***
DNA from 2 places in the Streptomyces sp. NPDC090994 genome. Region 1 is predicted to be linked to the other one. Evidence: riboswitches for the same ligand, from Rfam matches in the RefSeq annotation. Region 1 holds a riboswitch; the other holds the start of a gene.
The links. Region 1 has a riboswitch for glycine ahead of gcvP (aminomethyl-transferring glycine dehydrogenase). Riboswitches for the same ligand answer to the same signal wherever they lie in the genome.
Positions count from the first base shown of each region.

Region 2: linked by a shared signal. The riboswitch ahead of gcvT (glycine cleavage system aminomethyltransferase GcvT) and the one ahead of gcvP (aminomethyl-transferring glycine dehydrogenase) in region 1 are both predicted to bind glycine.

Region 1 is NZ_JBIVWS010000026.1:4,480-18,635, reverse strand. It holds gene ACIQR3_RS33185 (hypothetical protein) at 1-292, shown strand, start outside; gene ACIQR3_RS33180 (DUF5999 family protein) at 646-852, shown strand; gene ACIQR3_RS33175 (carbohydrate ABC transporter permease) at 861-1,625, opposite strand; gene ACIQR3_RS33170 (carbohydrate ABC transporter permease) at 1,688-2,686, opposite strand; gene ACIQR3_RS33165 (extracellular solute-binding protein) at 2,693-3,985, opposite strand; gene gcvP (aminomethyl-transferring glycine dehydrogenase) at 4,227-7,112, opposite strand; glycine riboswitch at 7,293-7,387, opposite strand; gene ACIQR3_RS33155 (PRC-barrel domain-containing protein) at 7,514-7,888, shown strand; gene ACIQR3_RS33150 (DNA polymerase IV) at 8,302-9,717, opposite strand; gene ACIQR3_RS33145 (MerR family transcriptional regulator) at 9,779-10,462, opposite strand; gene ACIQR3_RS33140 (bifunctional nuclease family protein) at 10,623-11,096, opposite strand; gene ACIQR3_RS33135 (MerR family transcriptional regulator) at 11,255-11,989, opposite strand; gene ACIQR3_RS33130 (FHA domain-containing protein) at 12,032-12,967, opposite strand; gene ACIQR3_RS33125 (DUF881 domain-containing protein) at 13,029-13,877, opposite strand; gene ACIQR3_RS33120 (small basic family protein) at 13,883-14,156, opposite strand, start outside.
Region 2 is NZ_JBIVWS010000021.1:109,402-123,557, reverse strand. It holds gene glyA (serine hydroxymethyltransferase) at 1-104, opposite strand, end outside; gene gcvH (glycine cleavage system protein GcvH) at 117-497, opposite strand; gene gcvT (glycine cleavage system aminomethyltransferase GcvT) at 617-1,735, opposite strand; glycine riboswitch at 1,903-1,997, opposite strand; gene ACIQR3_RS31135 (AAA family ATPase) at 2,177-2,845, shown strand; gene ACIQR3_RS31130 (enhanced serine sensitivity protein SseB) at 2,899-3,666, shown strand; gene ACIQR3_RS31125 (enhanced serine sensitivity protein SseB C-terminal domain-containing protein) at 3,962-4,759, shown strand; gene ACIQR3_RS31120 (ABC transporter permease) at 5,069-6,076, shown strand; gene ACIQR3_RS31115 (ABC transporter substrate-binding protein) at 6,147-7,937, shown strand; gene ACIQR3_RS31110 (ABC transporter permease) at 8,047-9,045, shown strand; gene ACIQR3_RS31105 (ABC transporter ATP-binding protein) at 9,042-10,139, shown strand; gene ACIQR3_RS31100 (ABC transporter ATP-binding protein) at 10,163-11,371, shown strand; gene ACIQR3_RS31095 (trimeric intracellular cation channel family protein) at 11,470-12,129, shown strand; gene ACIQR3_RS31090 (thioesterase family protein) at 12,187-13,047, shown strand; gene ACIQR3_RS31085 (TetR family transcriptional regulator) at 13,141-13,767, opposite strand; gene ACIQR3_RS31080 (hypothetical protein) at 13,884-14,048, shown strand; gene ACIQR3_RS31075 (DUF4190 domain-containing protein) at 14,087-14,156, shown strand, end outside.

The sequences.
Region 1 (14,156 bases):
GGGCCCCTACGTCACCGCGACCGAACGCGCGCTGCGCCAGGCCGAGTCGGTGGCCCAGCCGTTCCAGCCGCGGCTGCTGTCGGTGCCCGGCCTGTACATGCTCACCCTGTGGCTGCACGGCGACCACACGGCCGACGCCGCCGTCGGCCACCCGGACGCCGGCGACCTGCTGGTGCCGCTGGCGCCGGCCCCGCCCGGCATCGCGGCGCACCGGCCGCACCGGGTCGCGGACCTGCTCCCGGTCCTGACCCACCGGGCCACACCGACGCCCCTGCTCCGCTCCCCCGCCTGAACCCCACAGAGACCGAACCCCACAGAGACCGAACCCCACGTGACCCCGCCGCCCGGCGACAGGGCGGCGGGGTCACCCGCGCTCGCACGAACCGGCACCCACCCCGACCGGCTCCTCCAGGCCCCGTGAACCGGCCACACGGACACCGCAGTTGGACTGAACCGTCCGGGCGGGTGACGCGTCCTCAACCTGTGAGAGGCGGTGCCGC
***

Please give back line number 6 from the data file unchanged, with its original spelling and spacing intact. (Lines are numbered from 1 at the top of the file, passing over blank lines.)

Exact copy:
Region 2 is NZ_JBIVWS010000021.1:109,402-123,557, reverse strand. It holds gene glyA (serine hydroxymethyltransferase) at 1-104, opposite strand, end outside; gene gcvH (glycine cleavage system protein GcvH) at 117-497, opposite strand; gene gcvT (glycine cleavage system aminomethyltransferase GcvT) at 617-1,735, opposite strand; glycine riboswitch at 1,903-1,997, opposite strand; gene ACIQR3_RS31135 (AAA family ATPase) at 2,177-2,845, shown strand; gene ACIQR3_RS31130 (enhanced serine sensitivity protein SseB) at 2,899-3,666, shown strand; gene ACIQR3_RS31125 (enhanced serine sensitivity protein SseB C-terminal domain-containing protein) at 3,962-4,759, shown strand; gene ACIQR3_RS31120 (ABC transporter permease) at 5,069-6,076, shown strand; gene ACIQR3_RS31115 (ABC transporter substrate-binding protein) at 6,147-7,937, shown strand; gene ACIQR3_RS31110 (ABC transporter permease) at 8,047-9,045, shown strand; gene ACIQR3_RS31105 (ABC transporter ATP-binding protein) at 9,042-10,139, shown strand; gene ACIQR3_RS31100 (ABC transporter ATP-binding protein) at 10,163-11,371, shown strand; gene ACIQR3_RS31095 (trimeric intracellular cation channel family protein) at 11,470-12,129, shown strand; gene ACIQR3_RS31090 (thioesterase family protein) at 12,187-13,047, shown strand; gene ACIQR3_RS31085 (TetR family transcriptional regulator) at 13,141-13,767, opposite strand; gene ACIQR3_RS31080 (hypothetical protein) at 13,884-14,048, shown strand; gene ACIQR3_RS31075 (DUF4190 domain-containing protein) at 14,087-14,156, shown strand, end outside.